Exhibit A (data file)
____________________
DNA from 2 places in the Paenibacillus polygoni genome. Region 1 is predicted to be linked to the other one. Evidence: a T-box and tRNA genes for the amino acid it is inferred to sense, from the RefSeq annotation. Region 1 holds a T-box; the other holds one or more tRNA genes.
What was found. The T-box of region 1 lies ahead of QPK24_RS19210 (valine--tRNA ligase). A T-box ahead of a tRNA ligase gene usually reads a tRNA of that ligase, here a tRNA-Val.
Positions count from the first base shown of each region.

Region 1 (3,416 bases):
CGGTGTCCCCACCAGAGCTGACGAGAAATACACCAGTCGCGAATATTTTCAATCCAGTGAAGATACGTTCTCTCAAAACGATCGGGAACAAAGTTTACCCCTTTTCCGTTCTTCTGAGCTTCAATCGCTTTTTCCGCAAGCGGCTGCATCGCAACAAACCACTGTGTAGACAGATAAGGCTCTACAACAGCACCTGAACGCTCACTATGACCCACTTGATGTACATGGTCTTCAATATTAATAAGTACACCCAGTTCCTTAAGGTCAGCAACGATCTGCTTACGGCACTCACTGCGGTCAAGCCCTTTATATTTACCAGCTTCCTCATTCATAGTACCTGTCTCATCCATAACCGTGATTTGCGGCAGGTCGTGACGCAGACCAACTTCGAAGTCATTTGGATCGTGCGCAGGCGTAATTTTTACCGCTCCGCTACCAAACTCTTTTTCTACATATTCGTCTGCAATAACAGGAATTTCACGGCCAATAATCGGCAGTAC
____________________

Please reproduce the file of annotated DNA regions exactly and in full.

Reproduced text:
DNA from 2 places in the Paenibacillus polygoni genome. Region 1 is predicted to be linked to the other one. Evidence: a T-box and tRNA genes for the amino acid it is inferred to sense, from the RefSeq annotation. Region 1 holds a T-box; the other holds one or more tRNA genes.
What was found. The T-box of region 1 lies ahead of QPK24_RS19210 (valine--tRNA ligase). A T-box ahead of a tRNA ligase gene usually reads a tRNA of that ligase, here a tRNA-Val.
Positions count from the first base shown of each region.

Region 1 (3,416 bases):
CGGTGTCCCCACCAGAGCTGACGAGAAATACACCAGTCGCGAATATTTTCAATCCAGTGAAGATACGTTCTCTCAAAACGATCGGGAACAAAGTTTACCCCTTTTCCGTTCTTCTGAGCTTCAATCGCTTTTTCCGCAAGCGGCTGCATCGCAACAAACCACTGTGTAGACAGATAAGGCTCTACAACAGCACCTGAACGCTCACTATGACCCACTTGATGTACATGGTCTTCAATATTAATAAGTACACCCAGTTCCTTAAGGTCAGCAACGATCTGCTTACGGCACTCACTGCGGTCAAGCCCTTTATATTTACCAGCTTCCTCATTCATAGTACCTGTCTCATCCATAACCGTGATTTGCGGCAGGTCGTGACGCAGACCAACTTCGAAGTCATTTGGATCGTGCGCAGGCGTAATTTTTACCGCTCCGCTACCAAACTCTTTTTCTACATATTCGTCTGCAATAACAGGAATTTCACGGCCAATAATCGGCAGTAC